Witchcraft Taking Hold In Australia

Buoyed by census figures suggesting that witchcraft is among the fastest-growing religious tendencies in Australia, an organization representing pagans voiced support Wednesday for the scrapping of legislation outlawing witchcraft and related practices.

Pagan Awareness Network secretary Louise Ainwight sent a letter to the Victoria state government saying the group backed the repeal of sections of a 1966 vagrancy law that bans "any kind of witchcraft, sorcery, enchantment or conjuration."

It is currently being considered by a parliamentary sub-committee that looks into legislation that may be redundant or unclear, and which will make a final recommendation to lawmakers in September.

In a discussion paper, the sub-committee said some of the legislation under review was based on antiquated English legislation hundreds of years old, from an era of very different social attitudes.

"Consider, for example, the offence of using witchcraft ... According to research undertaken by the committee, there has not been a conviction for witchcraft since 1712 in England," it noted.

In its submission to the committee, the state's leading law institute said the offense of "fortune telling and pretending to exercise witchcraft etc." was outdated and should be repealed.

Ainwight said the portions should be scrapped to "recognize the right of all Australians to practice their spirituality in whichever way they see fit," as guaranteed by the Australian Constitution and international rights conventions ratified by Canberra.

But for many Christians, the Wicca religion popularized by contemporary fiction and movies is far from risk-free.

Monsignor Peter Elliot of the state's largest Catholic Archdiocese said any recognition of what he called "this mishmash of superstition and fraud" would signal a collapse of values in Australian society. He strongly rejected the view that witchcraft was harmless.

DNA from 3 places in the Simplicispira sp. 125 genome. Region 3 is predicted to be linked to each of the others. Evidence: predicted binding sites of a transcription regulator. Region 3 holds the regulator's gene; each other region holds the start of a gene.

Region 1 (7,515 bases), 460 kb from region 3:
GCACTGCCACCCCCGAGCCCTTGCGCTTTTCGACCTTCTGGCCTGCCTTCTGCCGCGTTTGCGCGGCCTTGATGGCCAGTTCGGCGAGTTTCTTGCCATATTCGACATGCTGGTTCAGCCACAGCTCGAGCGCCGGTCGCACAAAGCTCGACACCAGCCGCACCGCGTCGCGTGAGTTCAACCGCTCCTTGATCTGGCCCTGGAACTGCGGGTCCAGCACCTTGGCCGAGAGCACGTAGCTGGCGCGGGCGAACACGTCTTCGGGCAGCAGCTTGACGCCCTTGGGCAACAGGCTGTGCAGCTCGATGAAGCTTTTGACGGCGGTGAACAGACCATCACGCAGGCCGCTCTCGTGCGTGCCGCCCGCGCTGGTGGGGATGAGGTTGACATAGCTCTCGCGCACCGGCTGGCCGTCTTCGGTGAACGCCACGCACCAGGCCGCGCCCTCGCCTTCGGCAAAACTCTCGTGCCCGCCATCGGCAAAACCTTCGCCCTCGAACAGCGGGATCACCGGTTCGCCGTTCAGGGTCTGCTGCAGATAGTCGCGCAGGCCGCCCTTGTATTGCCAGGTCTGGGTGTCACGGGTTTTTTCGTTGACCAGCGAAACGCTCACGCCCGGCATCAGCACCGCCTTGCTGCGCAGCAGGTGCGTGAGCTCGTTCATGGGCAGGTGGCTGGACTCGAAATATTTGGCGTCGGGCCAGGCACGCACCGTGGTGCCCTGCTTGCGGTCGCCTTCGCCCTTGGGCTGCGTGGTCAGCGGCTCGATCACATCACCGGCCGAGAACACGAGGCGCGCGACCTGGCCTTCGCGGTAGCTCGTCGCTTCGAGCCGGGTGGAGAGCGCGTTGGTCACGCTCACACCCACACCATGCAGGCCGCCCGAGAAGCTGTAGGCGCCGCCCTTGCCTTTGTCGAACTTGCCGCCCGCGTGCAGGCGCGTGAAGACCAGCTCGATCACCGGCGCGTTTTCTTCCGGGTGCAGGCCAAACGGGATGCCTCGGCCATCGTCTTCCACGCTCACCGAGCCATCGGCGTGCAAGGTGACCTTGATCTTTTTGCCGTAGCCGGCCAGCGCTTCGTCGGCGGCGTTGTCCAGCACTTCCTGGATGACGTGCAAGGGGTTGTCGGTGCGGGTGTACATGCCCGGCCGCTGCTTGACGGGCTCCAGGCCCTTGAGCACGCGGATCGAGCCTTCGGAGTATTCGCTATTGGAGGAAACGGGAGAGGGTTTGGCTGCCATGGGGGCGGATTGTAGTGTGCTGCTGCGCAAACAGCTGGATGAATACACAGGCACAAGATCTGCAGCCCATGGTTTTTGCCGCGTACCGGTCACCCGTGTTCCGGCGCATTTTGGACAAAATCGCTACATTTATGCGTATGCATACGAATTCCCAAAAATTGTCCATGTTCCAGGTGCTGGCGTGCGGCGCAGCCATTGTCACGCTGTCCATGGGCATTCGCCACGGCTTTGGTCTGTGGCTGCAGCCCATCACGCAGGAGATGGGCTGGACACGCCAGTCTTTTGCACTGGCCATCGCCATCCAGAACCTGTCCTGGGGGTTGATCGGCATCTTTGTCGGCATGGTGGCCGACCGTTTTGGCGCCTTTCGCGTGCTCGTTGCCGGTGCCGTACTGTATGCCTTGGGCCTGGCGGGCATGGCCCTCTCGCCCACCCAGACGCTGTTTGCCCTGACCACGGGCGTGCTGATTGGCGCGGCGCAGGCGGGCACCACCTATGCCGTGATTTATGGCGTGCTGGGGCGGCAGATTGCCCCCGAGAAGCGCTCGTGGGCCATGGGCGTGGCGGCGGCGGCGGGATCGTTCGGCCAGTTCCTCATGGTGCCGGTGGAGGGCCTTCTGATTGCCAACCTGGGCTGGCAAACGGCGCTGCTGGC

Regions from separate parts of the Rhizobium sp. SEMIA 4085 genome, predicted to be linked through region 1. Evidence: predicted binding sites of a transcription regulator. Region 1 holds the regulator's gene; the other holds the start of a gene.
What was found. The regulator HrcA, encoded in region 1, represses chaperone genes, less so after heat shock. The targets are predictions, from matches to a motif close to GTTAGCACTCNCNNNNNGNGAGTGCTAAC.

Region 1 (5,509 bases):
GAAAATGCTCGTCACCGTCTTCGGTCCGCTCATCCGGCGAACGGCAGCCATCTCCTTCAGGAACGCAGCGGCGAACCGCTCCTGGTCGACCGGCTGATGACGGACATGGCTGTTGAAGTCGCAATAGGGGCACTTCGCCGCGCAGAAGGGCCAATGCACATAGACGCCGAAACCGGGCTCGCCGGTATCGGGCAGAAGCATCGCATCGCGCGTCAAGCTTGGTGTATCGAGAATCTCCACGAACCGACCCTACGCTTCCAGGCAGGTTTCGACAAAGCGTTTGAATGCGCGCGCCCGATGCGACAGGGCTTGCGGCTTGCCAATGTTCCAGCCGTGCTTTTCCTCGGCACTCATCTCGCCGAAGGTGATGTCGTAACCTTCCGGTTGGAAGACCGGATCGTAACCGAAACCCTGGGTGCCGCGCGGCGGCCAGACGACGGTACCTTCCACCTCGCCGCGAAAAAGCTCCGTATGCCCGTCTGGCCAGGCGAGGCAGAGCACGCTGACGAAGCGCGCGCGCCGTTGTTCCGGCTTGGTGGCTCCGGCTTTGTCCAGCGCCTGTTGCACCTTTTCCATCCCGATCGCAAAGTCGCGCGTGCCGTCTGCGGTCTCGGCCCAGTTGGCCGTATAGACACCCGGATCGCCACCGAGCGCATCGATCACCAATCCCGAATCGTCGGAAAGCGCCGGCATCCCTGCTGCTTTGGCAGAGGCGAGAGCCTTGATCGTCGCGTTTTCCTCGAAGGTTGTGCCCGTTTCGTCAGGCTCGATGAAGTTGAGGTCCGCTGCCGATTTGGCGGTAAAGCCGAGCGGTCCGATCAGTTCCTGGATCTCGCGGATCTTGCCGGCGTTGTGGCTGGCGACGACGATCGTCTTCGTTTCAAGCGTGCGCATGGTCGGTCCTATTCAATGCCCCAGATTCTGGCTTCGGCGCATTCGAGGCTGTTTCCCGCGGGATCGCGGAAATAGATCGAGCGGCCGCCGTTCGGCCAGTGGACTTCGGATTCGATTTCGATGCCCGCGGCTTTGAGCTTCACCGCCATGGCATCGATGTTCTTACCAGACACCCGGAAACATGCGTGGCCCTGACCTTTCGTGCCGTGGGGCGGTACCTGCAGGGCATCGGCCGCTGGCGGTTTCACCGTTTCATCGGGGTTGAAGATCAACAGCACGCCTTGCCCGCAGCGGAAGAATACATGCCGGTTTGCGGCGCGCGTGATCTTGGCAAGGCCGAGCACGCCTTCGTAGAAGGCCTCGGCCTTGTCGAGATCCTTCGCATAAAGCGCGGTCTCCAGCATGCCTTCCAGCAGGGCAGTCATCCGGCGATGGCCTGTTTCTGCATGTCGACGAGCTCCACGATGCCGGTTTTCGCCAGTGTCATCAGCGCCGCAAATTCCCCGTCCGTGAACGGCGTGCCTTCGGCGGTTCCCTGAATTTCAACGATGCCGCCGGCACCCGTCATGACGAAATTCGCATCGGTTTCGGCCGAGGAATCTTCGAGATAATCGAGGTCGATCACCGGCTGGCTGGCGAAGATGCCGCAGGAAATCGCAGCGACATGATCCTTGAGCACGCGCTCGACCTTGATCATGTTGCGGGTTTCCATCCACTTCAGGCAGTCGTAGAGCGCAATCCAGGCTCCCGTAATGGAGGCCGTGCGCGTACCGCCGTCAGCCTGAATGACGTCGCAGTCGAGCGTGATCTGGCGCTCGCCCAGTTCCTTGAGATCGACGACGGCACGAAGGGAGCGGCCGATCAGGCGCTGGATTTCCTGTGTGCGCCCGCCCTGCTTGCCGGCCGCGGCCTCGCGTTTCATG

Most Christians see witchcraft as akin to Satanism. Wiccans contest this, saying they recognize neither God nor Satan, but worship a goddess and her consort, a god. Their neo-pagan religion, they say, has to do with seasonal days of celebration and ancient Celtic deities.

Just-released figures for a census held last August show that the number of Australians defining themselves as witches has risen to 9,000, up from just below 2,000 in a 1996 census.

In 1996, around 4,300 others identified themselves as Pagans; the number is now approaching 11,000.

Although these figures pale alongside those for mainstream faiths - 68 per cent of the country's 19,1 million citizens defining themselves as Christians - most major Christian denominations lost adherents since 1996.

Meanwhile an opinion survey released Wednesday showed that only 20 per cent of Australians attend church services once a month or more.

Of respondents who said they didn't, 42 per cent attributed their decision to boring or unfulfilling services, while 35 per cent said they disagreed with Christian doctrine, and 21 per cent said they were too busy to attend.